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nebraska supreme court

Grand Island Independent

Nebraska voters won’t get the chance to legalize medical marijuana this year after the state Supreme Court ruled that the measure set to appear on the November ballot is unconstitutional. The court’s ruling was a win for social conservatives, including Gov. Pete Ricketts, who argued that the state shouldn’t legalize a drug that isn’t approved by federal regulators. Justices concluded that the medical marijuana proposal violated Nebraska’s “single subject rule” for ballot measures, which bars activists from bunching multiple issues into a single yes-or-no question for voters to address.

Nebraska’s top elections official says he won’t put three measures to legalize casino gambling on the November ballot, arguing that the language they used was misleading and confusing. The decision announced Tuesday by Republican Secretary of State Bob Evnen means voters won’t get to decide the issue this year unless a court overturns his decision. Supporters of the ballot measures filed an immediate legal challenge, and the dispute is likely headed to the Nebraska Supreme Court.

The Nebraska Supreme Court has rejected a petition to grant all 2020 law graduates a license to practice without taking the bar exam. The Omaha World-Herald reports that petition, filed Friday, sought the change in light of the risk posed by law school graduates congregating in one place to take the bar exam. On Saturday, the state's high court ruled against the move, saying "the administration of justice does not stop in a public health emergency.” The Nebraska bar exam, which is usually offered two times a year, will proceed as scheduled on July 28 and 29.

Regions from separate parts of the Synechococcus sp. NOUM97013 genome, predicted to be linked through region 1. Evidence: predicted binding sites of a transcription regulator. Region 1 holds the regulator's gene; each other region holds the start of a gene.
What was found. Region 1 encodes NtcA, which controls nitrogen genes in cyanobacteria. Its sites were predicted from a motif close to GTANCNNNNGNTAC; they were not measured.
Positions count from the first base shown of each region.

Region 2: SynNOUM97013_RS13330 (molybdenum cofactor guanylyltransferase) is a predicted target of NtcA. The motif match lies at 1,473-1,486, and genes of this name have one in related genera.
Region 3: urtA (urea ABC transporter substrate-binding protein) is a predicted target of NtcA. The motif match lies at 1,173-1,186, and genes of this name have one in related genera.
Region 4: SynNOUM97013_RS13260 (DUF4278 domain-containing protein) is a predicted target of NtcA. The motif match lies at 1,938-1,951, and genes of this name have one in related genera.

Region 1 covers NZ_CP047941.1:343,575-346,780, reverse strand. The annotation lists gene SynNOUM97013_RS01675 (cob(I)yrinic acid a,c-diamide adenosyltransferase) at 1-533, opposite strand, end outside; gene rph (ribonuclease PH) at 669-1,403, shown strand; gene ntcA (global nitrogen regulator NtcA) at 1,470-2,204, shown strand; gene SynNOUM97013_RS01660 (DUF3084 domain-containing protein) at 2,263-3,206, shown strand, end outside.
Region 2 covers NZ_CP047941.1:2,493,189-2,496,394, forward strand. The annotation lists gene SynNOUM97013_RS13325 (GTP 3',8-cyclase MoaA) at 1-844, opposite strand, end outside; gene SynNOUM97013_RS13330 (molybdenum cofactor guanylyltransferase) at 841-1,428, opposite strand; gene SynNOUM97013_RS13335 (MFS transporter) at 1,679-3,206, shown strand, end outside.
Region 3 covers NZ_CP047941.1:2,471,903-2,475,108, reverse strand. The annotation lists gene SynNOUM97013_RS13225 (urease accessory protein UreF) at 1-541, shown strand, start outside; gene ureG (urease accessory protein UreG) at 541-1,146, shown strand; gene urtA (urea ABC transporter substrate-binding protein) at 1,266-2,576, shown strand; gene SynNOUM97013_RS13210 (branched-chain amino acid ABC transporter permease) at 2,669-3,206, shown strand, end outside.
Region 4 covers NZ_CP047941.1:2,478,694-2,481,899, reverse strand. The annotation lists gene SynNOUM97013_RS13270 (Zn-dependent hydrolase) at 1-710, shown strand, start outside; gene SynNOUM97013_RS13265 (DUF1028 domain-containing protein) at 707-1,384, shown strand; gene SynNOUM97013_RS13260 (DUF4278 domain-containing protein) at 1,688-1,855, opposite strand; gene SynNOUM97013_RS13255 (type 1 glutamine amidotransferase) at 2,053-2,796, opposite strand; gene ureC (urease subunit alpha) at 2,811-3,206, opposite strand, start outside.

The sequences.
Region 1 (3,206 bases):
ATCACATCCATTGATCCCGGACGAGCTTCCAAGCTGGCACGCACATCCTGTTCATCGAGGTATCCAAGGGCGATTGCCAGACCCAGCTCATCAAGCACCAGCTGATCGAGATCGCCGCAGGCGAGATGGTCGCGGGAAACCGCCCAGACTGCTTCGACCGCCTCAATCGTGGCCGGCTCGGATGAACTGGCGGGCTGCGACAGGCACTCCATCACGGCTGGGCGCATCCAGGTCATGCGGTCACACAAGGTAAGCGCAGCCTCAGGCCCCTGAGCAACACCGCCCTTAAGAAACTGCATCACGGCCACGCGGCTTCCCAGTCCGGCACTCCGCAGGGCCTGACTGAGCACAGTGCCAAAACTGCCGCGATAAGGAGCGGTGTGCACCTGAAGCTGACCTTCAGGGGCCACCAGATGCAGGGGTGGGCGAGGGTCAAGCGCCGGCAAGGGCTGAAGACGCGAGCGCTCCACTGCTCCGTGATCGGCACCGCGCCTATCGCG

Federal courts in Nebraska are nixing all jury trials and grand juries for the rest of the month in a move to deal with the coronavirus pandemic. Meanwhile, state courts in Iowa and Nebraska are taking some precautions. An order from Nebraska's Supreme Court chief justice says those at elevated risk of transmitting COVID-19 are barred from attending trials. In Iowa, state courts may conduct meetings and hearings remotely. For most people, the coronavirus causes only mild or moderate symptoms, such as fever and cough.

Nebraska's chief justice says the state's courts are expanding their public services to protect abused children, keep former prisoners from re-offending and help some counties save money. Nebraska Supreme Court Chief Justice Michael Heavican outlined the accomplishments of the state's judicial branch in his annual State of the Judiciary address to lawmakers. Heavican says the courts are working to reunite more foster children with parents, help offenders with drug and alcohol addictions, and save money by having clerks serve both district and county courts.